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DES MOINES, Iowa (AP) — The application form that convicted felons in Iowa must complete to seek restoration of their voting rights in Iowa has been made simpler, Gov. Terry Branstad said Wednesday, but voting rights advocates argue the process is still one of the most burdensome in the country.

The streamlined, one-page form reduces the number of questions an applicant must answer from 29 to 13, Branstad said, which makes the process more efficient and convenient.

“When individuals commit felonies, it is important that they demonstrate that they have fully satisfied their sentences and have paid their court-imposed financial obligations and be current on restitution if it’s required before receiving their voting rights back,” Branstad said in a statement.

Iowa is one of only three states — along with Kentucky and Florida — that disenfranchise convicted felons for life unless their rights are restored. In Iowa and Kentucky the governor may restore rights. Florida requires approval of the governor and two other Cabinet members. But restoration of voting rights has surfaced as an important issue due to it being a presidential election year, and Virginia Gov. Terry McAuliffe issued an executive order last week restoring the voting rights for 200,000 convicted felons before the November election.

In Iowa, about 57,000 felons have been disqualified from participating in elections or running for office in Iowa.

The changes to the application form still require people to spend money and time acquiring a criminal history check and other information to send to the governor’s office, said Jeremy Rosen, the executive director of the American Civil Liberties Union of Iowa. It makes the process “only slightly less onerous, although even modest progress is welcome in that regard.”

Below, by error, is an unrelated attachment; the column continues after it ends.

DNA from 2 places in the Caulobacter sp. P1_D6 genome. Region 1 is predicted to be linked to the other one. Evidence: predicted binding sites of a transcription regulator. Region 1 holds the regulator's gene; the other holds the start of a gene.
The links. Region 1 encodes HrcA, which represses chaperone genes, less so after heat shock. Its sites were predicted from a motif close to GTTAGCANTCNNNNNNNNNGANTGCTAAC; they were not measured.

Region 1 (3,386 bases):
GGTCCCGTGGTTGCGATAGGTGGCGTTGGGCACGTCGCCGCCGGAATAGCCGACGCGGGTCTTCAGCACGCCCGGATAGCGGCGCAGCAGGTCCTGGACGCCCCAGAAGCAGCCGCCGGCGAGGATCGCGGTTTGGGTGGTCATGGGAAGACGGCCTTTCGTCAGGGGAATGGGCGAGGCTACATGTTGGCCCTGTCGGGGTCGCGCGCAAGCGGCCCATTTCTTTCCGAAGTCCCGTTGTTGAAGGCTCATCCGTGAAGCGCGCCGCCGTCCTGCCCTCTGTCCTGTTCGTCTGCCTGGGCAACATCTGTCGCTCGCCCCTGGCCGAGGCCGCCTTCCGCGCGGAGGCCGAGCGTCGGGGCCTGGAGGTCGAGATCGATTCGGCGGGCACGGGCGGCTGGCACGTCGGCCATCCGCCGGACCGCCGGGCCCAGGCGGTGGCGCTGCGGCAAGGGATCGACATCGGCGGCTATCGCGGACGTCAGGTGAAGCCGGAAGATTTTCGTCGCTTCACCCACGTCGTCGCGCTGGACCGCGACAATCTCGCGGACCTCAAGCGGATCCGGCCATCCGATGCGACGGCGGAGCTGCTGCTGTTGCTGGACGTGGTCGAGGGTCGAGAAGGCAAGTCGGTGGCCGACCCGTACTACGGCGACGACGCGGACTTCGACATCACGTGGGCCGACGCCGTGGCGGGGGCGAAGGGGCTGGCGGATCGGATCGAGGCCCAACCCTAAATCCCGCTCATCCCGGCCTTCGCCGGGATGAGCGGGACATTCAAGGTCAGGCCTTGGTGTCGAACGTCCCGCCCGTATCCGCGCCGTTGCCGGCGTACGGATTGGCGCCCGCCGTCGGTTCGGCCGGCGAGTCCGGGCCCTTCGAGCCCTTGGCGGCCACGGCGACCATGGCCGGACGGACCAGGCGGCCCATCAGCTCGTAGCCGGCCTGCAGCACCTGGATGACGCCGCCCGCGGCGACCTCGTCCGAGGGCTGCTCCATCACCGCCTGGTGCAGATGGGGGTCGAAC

Documents obtained by The Associated Press through an open records request indicate 25 people applied for restoration of voting rights in the first 3½ months of this year. Just 17 applications were completed in all of 2015.

“More people tend to apply in election years than in non-election years,” said Colin Smith, Branstad’s deputy legal counsel. He added that the applications are given high priority and all eligible felons who apply get their voting rights back.

The Iowa Supreme Court is currently considering a case that voting rights advocates hope will narrow disenfranchisement in the state to only people convicted of bribery of a public official, corruption and crimes that would be an affront to governance.

Last month, justices heard arguments in the case of Kelli Jo Griffin, a woman who lost her voting rights after being convicted of a drug offense. She is represented by the American Civil Liberties Union, which argues the Iowa Constitution’s definition of infamous crimes has been construed much too broadly.

State prosecutors argue all felonies are infamous crimes and should continue to result in revocation of voting rights. An opinion is expected before the court’s term ends June 30.


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